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It was like a scene from a Hitchcock movie: hundreds of migrating birds invaded a house in Torrance before diving into the fireplace – and leading residents to a hotel.

Stunning footage from the April 21 invasion captured the moment the cloud of birds plunged into the vent.

“It’s so hard to explain. If you don’t see it with your own eyes, you’ll never believe it, ”Kerri, who lives at the home with her husband and child, told KTLA. She asked that her last name not be used.

Other videos showed the birds, later identified as Vaux swifts, hanging from the ceilings and beating against the windows of the house. They had invaded every room.

“We lost the count after 800,” Kerri said.

The local sheriff’s station put the family in touch with county animal control officials, who advised them to leave the doors open, she said. But the birds have not moved.

The family spent the night in a hotel while a family member tried to get the birds out of the house, sometimes tearing them one by one from the furniture and blinds. Kerri said almost all surfaces were covered with bird droppings.

Sgt. Steven Velasquez, of the Los Angeles County Sheriff’s Department in Carson, said on Friday he had not heard of any other property owners in the Torrance area having suffered anything like the invasion.

But other Californian families have experienced similar situations. In Santa Barbara County, the Montecito Fire Department responded to a call on Sunday about a thousand small birds trapped in the chimney of a local house, officials said.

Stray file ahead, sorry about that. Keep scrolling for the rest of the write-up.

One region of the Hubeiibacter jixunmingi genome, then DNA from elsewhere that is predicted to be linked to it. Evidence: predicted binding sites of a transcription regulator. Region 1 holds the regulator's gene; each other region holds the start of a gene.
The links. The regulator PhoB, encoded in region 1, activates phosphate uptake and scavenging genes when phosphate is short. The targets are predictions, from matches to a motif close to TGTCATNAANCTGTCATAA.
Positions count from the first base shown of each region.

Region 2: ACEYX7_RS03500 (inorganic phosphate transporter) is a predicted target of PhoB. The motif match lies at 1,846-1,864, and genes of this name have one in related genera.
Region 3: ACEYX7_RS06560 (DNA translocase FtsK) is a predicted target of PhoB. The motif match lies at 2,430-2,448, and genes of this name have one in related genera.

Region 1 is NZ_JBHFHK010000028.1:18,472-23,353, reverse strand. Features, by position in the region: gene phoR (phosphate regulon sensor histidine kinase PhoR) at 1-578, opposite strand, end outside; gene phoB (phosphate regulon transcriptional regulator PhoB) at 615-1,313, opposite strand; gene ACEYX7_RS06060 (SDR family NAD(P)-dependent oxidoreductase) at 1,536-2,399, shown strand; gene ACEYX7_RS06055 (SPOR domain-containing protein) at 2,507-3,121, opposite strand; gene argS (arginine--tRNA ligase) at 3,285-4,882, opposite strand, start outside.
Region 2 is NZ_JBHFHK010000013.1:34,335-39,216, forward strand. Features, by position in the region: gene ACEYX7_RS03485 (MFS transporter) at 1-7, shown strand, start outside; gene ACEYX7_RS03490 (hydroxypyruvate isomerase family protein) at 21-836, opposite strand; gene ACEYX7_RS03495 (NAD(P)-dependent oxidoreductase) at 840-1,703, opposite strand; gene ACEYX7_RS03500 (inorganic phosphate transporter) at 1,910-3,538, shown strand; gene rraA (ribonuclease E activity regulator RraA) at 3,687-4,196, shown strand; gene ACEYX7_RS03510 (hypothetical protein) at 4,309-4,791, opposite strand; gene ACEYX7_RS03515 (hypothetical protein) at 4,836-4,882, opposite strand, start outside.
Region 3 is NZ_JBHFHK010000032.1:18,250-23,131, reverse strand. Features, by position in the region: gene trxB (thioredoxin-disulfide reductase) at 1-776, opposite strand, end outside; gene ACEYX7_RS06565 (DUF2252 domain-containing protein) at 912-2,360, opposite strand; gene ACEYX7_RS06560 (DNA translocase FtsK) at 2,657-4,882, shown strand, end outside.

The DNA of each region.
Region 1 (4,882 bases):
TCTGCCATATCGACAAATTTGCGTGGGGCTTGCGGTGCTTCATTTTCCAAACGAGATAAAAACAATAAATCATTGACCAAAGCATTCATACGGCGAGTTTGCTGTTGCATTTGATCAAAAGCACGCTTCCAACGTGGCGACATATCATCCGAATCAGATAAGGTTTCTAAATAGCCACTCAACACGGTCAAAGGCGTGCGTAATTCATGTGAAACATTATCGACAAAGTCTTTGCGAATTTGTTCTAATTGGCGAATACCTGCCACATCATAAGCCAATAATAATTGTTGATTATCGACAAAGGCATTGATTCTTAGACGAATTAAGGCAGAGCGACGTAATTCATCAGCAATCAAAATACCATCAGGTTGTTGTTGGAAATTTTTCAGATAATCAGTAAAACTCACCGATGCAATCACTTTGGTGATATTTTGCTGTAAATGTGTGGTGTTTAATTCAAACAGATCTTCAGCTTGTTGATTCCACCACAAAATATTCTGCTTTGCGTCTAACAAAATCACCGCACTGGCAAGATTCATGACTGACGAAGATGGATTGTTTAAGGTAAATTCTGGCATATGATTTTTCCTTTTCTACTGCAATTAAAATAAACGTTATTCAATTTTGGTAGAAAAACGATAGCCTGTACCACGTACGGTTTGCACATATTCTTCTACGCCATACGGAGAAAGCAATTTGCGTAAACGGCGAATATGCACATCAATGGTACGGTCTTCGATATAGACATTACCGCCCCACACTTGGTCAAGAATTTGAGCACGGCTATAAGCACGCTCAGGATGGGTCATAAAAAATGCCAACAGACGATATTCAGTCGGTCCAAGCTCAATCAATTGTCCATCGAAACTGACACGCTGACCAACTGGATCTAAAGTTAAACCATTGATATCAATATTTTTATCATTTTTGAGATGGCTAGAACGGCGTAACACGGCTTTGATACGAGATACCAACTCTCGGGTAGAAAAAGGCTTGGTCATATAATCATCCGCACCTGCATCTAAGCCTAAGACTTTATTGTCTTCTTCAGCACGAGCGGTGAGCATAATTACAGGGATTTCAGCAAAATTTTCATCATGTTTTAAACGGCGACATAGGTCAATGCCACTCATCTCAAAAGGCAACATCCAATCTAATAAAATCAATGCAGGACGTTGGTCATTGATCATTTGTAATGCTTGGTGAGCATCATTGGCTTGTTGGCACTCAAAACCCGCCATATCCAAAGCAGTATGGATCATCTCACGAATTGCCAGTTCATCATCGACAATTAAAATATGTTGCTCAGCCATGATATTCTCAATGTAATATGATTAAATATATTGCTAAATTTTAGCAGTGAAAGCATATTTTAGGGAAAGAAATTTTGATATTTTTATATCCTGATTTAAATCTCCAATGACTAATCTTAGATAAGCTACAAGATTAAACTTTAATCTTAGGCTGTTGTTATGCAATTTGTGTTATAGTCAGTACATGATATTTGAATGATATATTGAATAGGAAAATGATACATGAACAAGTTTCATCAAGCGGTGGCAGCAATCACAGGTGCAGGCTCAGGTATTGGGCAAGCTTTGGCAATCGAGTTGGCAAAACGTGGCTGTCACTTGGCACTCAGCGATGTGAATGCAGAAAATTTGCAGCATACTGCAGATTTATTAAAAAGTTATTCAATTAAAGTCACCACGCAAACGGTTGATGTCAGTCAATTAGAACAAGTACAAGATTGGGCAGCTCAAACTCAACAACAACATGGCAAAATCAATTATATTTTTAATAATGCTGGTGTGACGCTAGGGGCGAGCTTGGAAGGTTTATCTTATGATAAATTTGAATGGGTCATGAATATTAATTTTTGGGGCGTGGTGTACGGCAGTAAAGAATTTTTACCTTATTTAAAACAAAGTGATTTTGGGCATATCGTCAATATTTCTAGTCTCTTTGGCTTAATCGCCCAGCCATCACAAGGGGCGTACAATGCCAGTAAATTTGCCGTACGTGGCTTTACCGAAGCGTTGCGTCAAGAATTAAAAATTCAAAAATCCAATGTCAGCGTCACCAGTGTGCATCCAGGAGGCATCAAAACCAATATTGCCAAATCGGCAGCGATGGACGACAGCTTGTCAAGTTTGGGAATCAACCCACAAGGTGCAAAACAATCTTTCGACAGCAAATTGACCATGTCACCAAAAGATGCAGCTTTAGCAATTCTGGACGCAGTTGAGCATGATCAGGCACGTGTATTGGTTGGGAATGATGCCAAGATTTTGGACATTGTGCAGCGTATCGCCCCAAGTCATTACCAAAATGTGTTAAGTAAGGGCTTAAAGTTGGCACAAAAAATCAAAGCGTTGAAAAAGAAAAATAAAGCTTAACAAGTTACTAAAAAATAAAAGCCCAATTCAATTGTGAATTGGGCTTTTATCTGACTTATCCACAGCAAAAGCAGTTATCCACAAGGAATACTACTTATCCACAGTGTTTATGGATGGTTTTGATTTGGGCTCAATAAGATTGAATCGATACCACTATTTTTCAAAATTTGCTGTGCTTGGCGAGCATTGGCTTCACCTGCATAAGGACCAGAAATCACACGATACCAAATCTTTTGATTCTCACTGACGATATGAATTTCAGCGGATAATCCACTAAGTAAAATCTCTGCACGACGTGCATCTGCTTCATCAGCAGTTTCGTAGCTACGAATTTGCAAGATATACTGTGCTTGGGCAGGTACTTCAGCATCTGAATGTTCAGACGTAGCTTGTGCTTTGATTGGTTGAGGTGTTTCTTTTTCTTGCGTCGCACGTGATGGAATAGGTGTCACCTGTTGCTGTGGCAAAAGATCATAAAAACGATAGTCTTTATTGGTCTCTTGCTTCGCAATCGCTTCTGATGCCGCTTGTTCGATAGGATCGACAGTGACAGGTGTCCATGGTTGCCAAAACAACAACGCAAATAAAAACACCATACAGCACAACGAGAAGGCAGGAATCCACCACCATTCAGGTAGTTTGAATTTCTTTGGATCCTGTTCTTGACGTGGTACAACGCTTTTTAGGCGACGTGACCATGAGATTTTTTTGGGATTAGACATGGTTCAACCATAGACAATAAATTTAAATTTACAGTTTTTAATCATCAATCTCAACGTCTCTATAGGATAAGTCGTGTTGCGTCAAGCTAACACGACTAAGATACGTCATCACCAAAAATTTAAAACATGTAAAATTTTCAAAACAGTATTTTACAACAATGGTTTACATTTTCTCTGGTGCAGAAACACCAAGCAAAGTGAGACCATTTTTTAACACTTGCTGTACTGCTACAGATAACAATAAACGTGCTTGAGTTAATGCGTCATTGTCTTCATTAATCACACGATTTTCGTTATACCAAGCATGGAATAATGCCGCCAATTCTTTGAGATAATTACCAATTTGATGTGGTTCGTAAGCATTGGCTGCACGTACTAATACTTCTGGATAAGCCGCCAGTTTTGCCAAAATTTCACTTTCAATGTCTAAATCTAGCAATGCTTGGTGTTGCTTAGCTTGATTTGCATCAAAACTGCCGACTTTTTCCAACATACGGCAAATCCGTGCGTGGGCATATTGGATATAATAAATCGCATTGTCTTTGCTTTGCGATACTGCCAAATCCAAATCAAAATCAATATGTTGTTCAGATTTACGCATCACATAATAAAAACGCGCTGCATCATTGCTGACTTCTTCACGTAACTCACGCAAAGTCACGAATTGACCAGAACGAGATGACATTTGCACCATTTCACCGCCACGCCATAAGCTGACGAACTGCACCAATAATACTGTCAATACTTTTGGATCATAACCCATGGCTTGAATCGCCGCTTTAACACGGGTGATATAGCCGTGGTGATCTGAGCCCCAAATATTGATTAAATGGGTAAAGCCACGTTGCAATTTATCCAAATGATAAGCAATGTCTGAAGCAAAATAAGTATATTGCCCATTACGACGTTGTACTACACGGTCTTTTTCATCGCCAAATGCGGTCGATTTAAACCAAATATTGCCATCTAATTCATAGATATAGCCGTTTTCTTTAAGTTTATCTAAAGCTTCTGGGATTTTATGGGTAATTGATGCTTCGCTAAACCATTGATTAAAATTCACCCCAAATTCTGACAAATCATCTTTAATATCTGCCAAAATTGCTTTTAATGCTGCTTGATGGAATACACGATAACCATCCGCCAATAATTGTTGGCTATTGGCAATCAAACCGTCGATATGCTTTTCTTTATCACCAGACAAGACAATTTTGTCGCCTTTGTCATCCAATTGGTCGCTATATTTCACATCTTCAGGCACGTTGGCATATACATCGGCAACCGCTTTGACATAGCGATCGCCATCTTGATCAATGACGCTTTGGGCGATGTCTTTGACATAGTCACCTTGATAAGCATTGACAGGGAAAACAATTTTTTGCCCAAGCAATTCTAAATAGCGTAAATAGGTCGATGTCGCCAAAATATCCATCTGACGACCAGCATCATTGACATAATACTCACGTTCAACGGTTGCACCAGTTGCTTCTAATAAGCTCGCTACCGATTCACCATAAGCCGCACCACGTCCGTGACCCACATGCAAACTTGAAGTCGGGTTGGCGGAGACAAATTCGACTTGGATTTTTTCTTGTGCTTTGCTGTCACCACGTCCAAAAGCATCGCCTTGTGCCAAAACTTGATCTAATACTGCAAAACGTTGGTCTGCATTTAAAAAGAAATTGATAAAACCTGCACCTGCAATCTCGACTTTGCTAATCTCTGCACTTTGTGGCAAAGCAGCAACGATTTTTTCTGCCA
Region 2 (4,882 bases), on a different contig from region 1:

Firefighters worked with Santa Barbara County Animal Services to create a chute system to “get birds out of the chimney and release them through the back doors of the house,” they said in a post on Instagram next to the video of birds in the fireplace.

Although recent bird invasions seem alarming, experts have said its typical behavior for Vaux Swifts, which migrate through Los Angeles twice a year.

“That’s exactly what the Swifts do,” said Travis Longcore, president of the Los Angeles Audubon Society. “It is weekly, at the exact time, that these birds arrive.”

In fact, swifts travel through the region with such regularity that a network of bird watchers follows them as they move between Central America and the Pacific Northwest, he said. declared. Historically, birds roost in hollow trees, but have made their way to chimneys as more of these trees are cut down. For many years they favored a fireplace in downtown LA

And since swifts are a protected species, the people of Torrance did “just the right thing” when they got out of the house without harming the birds, Longcore said.

“As completely boring and scary as it would be for this family, there is something really special about this phenomenon,” he added. “This is something that we should wish for as a city, because it connects us to our place in the world, it connects us to our neighbors and to nature to the south and north.”

Longcore and Dr Guthrum Purdin, a veterinarian at the California Wildlife Center in Malibu, said the recent incidents were a reminder that people should take an extra measure of safety by installing screens on their chimneys. In addition to birds, animals like squirrels and raccoons can come the same way, Purdin said, and can be confused if they enter the house.

“Unfortunately, many animals, once in a chimney, cannot get out of it,” he said. “The best thing a homeowner or resident can do is have a hat on the fireplace. This allows the smoke to come out, but does not allow the animals to enter. “

Torrance resident Kerri told KTLA she was “okay with the birds” but said she never wanted any of her own.

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